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FILE - In this April 28, 2015, file photo, an Associated Press staffer poses using a mobile phone to read the news from The Huffington Post on Facebook, in Los Angeles. A recent poll by survey by Media Insight Project, a collaboration of the American Press Institute and the Associated Press-NORC Center for Public Affairs Research, shows that about 40 percent of U.S. adults ages 18-34 pay for at least some of the news they read, whether it’s a print newspaper, a digital news app or an email newsletter. (AP Photo/Richard Vogel, File)
AP Photo/Richard Vogel
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Facebook drives more traffic to articles, but Twitter users spend more time reading them

By Alice Truong

Deputy editor

Do small screens translate to shortened attention spans?

Not so, suggests a new report from Pew Research Center. Turns out mobile users are spending twice as much time reading long-form articles compared to shorter stories, the research group concluded in a report released today after studying 71 million visits collected by analytics firm Parse.ly.

To be fair, it’s still not a lot of time. Given how mobile users spend an average of 123 seconds on long-form stories, defined as articles that are 1,000 words or more, it’s apparent many of these readers aren’t getting to the end of longer pieces.

Overall, though, it appears mobile users try to reward long-form journalism with their time. Even on a phone or tablet, the more words there are in a piece, the more engaged readers are likely to be. And though short news pieces made up 76% of articles studied in this sample, long pieces attract roughly the same number of visitors per article.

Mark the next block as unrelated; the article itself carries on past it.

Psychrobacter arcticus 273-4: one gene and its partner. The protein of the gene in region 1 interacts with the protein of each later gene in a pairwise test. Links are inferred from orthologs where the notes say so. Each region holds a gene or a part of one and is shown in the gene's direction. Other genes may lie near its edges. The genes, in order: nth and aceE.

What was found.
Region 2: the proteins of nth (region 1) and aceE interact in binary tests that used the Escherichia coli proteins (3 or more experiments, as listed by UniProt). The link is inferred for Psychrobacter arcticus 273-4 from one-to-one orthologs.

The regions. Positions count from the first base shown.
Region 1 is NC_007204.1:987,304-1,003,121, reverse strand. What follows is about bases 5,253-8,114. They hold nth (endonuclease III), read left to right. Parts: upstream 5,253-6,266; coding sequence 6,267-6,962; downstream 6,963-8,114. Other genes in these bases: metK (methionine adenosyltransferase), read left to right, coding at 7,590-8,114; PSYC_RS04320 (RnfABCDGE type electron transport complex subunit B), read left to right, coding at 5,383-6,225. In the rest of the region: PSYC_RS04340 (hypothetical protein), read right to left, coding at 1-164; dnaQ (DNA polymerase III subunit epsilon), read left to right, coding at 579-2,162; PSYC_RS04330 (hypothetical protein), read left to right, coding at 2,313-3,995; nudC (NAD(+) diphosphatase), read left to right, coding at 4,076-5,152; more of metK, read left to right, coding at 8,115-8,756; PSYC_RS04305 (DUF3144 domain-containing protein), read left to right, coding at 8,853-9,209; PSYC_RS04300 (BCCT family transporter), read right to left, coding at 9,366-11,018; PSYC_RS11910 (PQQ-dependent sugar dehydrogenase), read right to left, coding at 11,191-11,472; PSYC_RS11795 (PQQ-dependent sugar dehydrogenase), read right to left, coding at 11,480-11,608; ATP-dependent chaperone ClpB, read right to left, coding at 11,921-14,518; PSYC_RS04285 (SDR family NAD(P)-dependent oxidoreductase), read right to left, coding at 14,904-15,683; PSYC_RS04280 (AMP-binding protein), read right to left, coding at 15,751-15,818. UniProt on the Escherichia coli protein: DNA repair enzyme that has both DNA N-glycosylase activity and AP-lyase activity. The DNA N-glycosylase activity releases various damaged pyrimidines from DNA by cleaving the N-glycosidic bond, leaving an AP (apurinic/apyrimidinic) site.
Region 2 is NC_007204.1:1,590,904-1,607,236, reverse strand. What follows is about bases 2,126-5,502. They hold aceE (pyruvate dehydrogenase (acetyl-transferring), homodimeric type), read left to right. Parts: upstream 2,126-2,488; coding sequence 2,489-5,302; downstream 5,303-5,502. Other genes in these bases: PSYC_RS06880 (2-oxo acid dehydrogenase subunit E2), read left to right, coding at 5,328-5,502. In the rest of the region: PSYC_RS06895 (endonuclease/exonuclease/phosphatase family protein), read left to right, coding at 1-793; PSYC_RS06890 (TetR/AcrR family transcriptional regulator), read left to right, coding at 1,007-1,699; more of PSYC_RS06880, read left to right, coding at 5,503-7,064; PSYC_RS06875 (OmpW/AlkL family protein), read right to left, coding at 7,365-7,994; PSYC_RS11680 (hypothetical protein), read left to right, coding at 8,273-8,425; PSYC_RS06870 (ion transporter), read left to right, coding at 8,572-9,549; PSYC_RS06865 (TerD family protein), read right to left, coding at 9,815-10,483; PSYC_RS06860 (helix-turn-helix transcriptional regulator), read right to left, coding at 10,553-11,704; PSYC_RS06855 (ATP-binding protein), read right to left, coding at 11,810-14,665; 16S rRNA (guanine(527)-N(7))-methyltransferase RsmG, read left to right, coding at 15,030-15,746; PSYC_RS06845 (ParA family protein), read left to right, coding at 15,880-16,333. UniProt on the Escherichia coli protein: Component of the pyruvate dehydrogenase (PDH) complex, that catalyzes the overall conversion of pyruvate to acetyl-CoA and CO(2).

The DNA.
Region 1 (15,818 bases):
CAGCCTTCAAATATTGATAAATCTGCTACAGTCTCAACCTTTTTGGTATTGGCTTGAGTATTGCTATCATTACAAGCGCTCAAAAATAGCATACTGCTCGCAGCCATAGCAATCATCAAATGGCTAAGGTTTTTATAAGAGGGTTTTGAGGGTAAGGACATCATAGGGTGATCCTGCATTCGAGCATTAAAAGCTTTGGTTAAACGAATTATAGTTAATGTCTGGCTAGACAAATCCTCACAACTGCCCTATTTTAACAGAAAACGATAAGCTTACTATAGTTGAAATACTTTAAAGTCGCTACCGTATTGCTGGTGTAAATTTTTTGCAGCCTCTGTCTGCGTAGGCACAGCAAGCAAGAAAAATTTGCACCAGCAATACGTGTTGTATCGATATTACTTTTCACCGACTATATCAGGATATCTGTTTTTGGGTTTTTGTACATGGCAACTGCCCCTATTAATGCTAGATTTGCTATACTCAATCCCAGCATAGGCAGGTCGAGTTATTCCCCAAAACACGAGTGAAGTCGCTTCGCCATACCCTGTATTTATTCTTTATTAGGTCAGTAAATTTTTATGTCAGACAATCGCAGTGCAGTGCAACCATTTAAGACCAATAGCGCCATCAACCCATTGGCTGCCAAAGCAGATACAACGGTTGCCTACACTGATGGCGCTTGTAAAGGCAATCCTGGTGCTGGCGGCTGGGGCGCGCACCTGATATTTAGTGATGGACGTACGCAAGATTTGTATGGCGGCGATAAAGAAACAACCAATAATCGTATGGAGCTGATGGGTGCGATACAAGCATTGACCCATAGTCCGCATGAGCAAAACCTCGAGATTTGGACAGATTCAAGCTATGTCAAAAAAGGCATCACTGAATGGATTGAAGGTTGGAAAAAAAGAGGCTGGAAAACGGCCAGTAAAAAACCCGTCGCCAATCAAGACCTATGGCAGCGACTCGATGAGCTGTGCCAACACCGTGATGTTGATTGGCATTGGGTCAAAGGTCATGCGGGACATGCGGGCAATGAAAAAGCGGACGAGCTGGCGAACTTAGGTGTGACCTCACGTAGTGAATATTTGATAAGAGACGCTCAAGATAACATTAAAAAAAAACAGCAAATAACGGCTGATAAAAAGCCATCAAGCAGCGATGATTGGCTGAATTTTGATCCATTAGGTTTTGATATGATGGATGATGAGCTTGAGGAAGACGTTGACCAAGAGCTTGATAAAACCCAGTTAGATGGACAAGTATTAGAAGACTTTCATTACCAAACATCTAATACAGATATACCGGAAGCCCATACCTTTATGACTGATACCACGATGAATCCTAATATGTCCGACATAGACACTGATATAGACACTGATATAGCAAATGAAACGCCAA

The report did note major differences in reading habits depending on the referral source. People who arrive at an article from an internal link (after reading another story by the same media outlet) spend an average of 148 seconds reading long-form stories, while those coming from social media had the shortest attention spans, at 111 seconds.

Zeroing in on social referrals, the data showed Facebook is driving the vast majority of social traffic to both short and long stories, but its users were significantly less engaged compared to Twitter. On average, Facebook users spent 107 seconds reading long-form stories, almost half a minute less than Twitter users.

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